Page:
Whereas the Classical Marxist worker was not rich enough to get into debt, today the whole western economic model depends upon workers and government debt. What we have is what we at ABlueRevolution call deptamorphosis.
This is the process which sees the worker using their debt to promote a wealthy free-market elite. They do this working long hours often in public service organisations which are still modelled on 19th-century industrial hierarchies. Many earn money paid from government debt, to service their personal debt-dependent lifestyle. This is as alienating for the worker today as it was in the 19th century as they have no influence over their working practices (KPI’s today), nor the ability to escape the treadmill of debt. Just like in Marx’s day the worker has “freedom” to leave the workplace but has little likelihood of using it.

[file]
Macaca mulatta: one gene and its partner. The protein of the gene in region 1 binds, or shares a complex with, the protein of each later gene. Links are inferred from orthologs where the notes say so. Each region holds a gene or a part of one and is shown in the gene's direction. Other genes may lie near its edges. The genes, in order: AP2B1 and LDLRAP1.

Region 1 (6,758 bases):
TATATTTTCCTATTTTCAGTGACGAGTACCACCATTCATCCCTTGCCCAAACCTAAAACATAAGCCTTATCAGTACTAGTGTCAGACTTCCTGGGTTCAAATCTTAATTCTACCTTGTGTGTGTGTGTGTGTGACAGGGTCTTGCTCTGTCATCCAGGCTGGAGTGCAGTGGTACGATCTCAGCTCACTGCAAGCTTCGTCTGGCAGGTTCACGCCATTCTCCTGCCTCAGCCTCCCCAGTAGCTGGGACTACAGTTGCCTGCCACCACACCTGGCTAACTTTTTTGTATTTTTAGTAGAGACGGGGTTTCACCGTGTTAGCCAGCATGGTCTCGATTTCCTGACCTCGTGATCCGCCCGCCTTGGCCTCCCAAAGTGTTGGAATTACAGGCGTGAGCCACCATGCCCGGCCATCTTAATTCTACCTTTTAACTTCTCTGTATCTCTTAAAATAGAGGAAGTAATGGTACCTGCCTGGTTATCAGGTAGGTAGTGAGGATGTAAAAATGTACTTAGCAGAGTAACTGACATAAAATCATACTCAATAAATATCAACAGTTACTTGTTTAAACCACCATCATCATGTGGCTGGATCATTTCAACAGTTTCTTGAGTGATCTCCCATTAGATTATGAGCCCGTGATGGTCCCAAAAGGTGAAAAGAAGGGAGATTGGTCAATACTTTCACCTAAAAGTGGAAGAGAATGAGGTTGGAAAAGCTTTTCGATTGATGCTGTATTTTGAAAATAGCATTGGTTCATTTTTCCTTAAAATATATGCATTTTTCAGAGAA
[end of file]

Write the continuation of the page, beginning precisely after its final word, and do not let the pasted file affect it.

Thus whilst the working environment is a safer environment than in Marx’s day it is no less alienating. Today the worker may be doing work that has little or no economic value, and more controversially little social value either. A state employment system based on hierarchical industrial models and which pays its workers to blame the unemployed because their jobs have gone to China or a health service maintaining a low level of wellness in a system all paid for with debt is alienating for all. This is not an economy free of alienation. Workers don’t feel linked to the people they serve as customers or patients, they are forced to feel a closer link to the system which controls them and pays them. No difference here to the hierarchy of the industrial era and there are huge differentials in pay.